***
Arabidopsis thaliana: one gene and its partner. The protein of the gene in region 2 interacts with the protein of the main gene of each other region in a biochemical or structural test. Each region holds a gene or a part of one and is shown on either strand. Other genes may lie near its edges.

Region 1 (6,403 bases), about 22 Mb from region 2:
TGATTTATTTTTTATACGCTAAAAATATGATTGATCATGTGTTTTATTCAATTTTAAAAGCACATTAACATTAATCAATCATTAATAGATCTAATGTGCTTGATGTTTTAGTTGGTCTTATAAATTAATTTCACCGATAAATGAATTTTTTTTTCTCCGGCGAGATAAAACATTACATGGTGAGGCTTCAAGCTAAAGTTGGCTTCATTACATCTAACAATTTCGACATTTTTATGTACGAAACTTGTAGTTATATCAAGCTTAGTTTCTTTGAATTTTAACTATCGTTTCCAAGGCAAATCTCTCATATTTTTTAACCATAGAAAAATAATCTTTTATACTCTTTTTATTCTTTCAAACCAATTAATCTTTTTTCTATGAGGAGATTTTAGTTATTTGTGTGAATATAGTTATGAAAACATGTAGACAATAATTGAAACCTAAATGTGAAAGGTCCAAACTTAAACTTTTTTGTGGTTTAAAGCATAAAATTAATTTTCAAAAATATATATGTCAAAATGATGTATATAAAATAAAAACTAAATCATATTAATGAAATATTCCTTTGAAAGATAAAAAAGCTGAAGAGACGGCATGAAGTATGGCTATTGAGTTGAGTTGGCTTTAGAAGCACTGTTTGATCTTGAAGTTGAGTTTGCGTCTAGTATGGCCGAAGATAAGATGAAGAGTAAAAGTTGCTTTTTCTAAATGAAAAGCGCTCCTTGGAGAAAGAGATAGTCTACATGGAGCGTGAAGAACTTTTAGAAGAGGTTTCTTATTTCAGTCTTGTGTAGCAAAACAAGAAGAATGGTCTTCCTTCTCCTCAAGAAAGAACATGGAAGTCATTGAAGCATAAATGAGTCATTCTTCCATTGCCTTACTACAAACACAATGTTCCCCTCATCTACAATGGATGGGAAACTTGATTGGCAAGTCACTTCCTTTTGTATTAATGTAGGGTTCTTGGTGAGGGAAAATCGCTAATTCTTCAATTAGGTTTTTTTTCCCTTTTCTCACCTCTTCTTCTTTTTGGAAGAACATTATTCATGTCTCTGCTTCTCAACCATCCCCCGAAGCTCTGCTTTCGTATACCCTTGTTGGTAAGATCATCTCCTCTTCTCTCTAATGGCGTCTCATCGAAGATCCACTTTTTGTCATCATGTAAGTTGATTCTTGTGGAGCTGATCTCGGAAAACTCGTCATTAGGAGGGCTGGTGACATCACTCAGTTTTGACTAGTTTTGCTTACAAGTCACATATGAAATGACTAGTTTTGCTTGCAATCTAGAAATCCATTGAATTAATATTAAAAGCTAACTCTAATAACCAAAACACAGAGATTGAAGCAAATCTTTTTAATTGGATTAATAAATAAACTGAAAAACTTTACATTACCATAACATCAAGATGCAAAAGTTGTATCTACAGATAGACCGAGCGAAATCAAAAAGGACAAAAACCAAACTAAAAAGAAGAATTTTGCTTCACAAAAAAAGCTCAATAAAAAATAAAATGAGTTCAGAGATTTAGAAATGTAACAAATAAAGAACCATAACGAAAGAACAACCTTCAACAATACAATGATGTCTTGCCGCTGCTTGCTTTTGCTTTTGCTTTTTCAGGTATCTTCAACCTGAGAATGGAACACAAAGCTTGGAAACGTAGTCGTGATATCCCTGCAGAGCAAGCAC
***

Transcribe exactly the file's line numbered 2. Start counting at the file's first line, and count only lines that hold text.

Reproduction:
Region 1 (6,403 bases), about 22 Mb from region 2: